on Wednesday, June 1st, 2016
  • Action Adventures

Two people freediving. One prepares to jump off of an underwater cliff.

How long can you hold your breath for?


For most people, it’s not over 2 minutes. And that’s in a relaxed state, gently rocking in the swimming pool. If you are put in a stressful situation, the 2 minutes becomes 30 seconds — on average.

Now, what if we told you that there are people out there who can hold their breath for 24 minutes? And no, we are not talking about Henry Houdini. We mean Aleix Segura Vendrell, Spanish freediver and his breath holding record achieved on February 28, 2016.




Yes. Aleix Segura Vendrell professionally holds his breath so that he can dive down to incredible depth across the world.

Freediving is a form of underwater diving that relies on the diver’s ability to hold their breath until they resurface. There are no tanks or extra sources of oxygen. What you’ve managed to grab at the top is all you have to work with at the bottom.

Once dubbed “the ballsiest sport on Earth” by Mens Health magazine, it has since welcomed some of the toughest adrenaline junkies in the action sports world.


What makes freediving so dangerous? See for yourself:


  • A freediver is expected to hold their breath throughout the length of the dive. Once you go in, there is no turning back and pushing your own limits can prove to be fatal.


  • On a deep dive, freedivers’ lungs would shrink to the size of a fist due to water pressure.


  • This is aggravated by the another condition known as “blood shift”, when all the blood is squeezed from your extremities and forms a blood pool near the lungs.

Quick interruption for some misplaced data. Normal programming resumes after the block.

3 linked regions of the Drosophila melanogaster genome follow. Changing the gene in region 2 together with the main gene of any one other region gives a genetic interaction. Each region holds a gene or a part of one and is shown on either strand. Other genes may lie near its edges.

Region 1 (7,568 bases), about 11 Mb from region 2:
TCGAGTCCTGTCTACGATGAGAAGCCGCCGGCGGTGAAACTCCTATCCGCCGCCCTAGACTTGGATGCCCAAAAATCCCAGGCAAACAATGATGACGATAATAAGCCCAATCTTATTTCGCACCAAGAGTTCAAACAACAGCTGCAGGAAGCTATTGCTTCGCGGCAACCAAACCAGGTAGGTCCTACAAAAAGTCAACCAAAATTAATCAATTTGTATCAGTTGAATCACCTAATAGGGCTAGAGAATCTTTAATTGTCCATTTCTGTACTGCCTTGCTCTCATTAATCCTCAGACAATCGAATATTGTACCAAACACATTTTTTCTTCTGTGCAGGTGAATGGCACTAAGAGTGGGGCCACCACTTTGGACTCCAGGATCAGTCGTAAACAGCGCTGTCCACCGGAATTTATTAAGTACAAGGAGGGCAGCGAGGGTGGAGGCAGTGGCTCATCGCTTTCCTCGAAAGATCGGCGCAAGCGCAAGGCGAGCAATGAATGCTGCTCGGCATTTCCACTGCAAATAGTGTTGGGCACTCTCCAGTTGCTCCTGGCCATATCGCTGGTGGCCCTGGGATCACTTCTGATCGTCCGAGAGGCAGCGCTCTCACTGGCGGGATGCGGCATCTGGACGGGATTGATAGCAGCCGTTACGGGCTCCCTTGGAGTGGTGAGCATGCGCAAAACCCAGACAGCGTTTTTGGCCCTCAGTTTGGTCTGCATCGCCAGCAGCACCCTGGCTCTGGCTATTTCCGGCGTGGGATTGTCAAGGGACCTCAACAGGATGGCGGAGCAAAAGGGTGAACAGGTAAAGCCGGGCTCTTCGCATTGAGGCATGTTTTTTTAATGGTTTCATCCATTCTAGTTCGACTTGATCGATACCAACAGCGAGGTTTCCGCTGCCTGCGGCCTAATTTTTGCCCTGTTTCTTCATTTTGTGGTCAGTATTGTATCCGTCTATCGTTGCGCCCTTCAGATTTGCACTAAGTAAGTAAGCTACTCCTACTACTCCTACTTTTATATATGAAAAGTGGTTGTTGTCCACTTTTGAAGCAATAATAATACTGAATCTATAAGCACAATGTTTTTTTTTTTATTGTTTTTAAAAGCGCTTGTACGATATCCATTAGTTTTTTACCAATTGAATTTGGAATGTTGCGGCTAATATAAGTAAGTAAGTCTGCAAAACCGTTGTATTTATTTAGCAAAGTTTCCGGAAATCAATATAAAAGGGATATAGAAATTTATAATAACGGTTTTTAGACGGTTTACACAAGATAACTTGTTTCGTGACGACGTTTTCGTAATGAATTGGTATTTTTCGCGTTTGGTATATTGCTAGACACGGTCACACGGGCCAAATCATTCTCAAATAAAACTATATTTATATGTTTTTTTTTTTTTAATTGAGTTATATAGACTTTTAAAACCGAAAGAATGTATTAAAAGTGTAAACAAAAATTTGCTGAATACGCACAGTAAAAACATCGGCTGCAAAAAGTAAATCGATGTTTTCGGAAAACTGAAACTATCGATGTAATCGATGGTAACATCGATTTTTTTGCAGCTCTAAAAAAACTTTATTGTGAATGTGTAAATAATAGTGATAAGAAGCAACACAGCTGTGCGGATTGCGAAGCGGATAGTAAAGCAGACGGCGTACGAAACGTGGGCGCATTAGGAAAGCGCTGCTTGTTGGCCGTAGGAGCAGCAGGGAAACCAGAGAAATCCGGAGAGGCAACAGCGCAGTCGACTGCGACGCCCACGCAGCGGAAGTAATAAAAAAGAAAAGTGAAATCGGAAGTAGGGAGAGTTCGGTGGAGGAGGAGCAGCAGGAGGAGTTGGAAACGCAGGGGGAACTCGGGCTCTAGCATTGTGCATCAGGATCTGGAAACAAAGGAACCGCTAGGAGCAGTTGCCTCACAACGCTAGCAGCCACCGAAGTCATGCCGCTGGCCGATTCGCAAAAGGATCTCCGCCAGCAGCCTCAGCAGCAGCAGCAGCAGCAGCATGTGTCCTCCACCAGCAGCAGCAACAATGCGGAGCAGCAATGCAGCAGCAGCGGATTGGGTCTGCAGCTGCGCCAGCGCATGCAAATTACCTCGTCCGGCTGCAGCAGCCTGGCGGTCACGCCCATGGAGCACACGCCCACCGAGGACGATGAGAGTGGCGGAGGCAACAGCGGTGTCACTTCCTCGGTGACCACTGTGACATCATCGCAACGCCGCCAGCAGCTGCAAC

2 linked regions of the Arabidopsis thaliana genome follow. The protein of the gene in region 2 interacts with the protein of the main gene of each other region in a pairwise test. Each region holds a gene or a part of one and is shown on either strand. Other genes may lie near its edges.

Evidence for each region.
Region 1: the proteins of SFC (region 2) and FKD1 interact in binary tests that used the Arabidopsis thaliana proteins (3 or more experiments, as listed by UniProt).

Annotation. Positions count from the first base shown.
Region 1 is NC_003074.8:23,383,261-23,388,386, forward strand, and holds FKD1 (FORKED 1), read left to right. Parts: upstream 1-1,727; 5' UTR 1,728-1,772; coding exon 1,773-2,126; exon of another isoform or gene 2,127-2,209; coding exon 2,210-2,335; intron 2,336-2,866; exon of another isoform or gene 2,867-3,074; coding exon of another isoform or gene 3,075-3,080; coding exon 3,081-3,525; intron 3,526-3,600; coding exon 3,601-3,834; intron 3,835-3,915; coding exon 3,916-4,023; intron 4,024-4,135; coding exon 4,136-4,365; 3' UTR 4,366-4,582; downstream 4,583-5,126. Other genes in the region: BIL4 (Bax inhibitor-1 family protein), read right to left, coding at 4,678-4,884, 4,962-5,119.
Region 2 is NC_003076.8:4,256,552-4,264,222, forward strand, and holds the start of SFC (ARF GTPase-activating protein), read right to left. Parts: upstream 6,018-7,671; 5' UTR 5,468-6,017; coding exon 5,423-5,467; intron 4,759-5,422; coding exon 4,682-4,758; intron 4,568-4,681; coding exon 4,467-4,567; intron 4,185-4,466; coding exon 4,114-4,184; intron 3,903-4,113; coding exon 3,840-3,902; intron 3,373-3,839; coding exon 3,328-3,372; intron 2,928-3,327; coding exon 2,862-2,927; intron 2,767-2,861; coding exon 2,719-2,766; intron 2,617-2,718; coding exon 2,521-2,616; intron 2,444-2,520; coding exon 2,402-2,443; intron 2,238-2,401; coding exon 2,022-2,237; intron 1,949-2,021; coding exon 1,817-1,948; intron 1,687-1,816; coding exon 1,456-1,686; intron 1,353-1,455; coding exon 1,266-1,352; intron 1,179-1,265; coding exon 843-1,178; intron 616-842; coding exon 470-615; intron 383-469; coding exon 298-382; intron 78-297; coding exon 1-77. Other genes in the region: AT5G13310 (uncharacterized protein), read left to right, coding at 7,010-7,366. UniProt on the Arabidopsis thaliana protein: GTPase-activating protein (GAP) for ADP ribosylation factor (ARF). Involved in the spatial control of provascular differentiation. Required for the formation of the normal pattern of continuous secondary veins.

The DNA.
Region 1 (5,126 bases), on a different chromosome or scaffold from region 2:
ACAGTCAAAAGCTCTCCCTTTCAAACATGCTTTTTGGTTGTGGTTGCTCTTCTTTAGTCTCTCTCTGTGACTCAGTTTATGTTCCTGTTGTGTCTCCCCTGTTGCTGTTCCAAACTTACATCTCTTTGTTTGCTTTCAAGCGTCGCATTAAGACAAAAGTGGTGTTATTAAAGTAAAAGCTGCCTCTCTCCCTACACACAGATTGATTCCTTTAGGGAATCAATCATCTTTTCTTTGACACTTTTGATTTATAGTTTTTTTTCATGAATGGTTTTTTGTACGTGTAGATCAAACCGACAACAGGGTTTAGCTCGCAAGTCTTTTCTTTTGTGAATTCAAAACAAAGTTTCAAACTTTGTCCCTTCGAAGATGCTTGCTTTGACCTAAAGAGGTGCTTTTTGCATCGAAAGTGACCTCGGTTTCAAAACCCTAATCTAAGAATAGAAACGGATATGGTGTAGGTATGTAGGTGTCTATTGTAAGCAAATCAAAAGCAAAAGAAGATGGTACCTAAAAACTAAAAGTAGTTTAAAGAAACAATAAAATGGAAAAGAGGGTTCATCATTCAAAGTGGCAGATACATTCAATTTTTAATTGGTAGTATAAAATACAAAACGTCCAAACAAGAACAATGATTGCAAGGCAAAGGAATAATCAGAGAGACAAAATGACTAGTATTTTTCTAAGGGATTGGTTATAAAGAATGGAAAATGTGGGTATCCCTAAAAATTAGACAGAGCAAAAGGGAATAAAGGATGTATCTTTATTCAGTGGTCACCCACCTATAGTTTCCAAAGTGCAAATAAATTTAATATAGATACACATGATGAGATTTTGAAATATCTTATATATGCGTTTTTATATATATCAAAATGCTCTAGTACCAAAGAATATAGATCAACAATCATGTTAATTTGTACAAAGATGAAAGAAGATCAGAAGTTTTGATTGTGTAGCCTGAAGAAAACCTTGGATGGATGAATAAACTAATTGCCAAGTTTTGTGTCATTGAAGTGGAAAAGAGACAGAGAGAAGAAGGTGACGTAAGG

• In addition to the obvious issue of the dwindling oxygen supply, a freediver has to cope with pressure changes by using the so-called equalizing techniques: like pinching one’s nose and blowing at equal intervals to relieve pressure on air pockets in the body. Failure to equalize will lead to barotrauma (pressure related injury), especially at greater depths.


  • The effects of freediving on the person’s body are unpredictable. Literally — nobody knows, as very few people have been that deep.


An example?  Freediver William Trubridge, one of world’s “deepest” men, has completely lost his sense of taste on a dive in 2006. It never came back.


  • When reaching their destination at the bottom, divers have to fight to stay sane. Nitrogen narcosis is a condition that makes one feel extreme happiness (euphoria), when in reality they may be wasting precious time underwater. The effects of certain gasses are responsible for this state.


  • Even when a freediver can almost see the surface coming up, more dangers await. Shallow water blackout is a loss of consciousness caused by cerebral hypoxia towards the end of a breath-hold dive.


So, what makes people dive, when common sense seems to be screaming to stay ashore?


“It’s a mental sport as much as it is a physical one. One of the beautiful aspects of it is that it forces you to be in the moment. It’s almost impossible to be in the water and at the same time contemplating problems. As soon as you get in the water, that all dissolves and you’re just there,” — explains William Trubridge in an interview to CNN.


And when you look at some of the amazing footage freedivers are able to capture, you might start seeing why, for many, all the dangers are worth it.


We do suggest you re-read the list above after watching the videos, though. Just in case 😉




Share This Post : Share on FacebookTweet about this on TwitterEmail this to someonePin on PinterestShare on RedditBuffer this pageShare on TumblrShare on Google+